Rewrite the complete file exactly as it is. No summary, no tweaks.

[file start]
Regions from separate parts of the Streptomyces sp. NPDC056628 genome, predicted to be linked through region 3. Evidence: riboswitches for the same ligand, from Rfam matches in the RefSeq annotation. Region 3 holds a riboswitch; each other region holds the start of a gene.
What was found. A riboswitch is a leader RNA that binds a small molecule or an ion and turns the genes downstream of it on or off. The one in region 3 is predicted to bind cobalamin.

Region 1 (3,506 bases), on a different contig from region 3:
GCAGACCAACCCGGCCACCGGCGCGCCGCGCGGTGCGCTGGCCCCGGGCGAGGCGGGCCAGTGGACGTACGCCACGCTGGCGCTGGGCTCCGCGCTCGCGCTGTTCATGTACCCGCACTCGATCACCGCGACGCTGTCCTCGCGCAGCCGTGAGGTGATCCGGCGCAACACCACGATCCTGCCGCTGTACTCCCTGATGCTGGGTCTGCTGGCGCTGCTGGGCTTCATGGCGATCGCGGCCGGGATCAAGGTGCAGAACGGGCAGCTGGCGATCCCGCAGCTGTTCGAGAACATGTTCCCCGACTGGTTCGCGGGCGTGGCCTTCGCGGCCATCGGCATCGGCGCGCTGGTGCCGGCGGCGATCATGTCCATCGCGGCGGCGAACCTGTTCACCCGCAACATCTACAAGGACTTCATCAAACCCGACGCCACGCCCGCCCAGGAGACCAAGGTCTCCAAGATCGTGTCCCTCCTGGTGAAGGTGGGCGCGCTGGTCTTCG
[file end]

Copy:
Regions from separate parts of the Streptomyces sp. NPDC056628 genome, predicted to be linked through region 3. Evidence: riboswitches for the same ligand, from Rfam matches in the RefSeq annotation. Region 3 holds a riboswitch; each other region holds the start of a gene.
What was found. A riboswitch is a leader RNA that binds a small molecule or an ion and turns the genes downstream of it on or off. The one in region 3 is predicted to bind cobalamin.

Region 1 (3,506 bases), on a different contig from region 3:
GCAGACCAACCCGGCCACCGGCGCGCCGCGCGGTGCGCTGGCCCCGGGCGAGGCGGGCCAGTGGACGTACGCCACGCTGGCGCTGGGCTCCGCGCTCGCGCTGTTCATGTACCCGCACTCGATCACCGCGACGCTGTCCTCGCGCAGCCGTGAGGTGATCCGGCGCAACACCACGATCCTGCCGCTGTACTCCCTGATGCTGGGTCTGCTGGCGCTGCTGGGCTTCATGGCGATCGCGGCCGGGATCAAGGTGCAGAACGGGCAGCTGGCGATCCCGCAGCTGTTCGAGAACATGTTCCCCGACTGGTTCGCGGGCGTGGCCTTCGCGGCCATCGGCATCGGCGCGCTGGTGCCGGCGGCGATCATGTCCATCGCGGCGGCGAACCTGTTCACCCGCAACATCTACAAGGACTTCATCAAACCCGACGCCACGCCCGCCCAGGAGACCAAGGTCTCCAAGATCGTGTCCCTCCTGGTGAAGGTGGGCGCGCTGGTCTTCG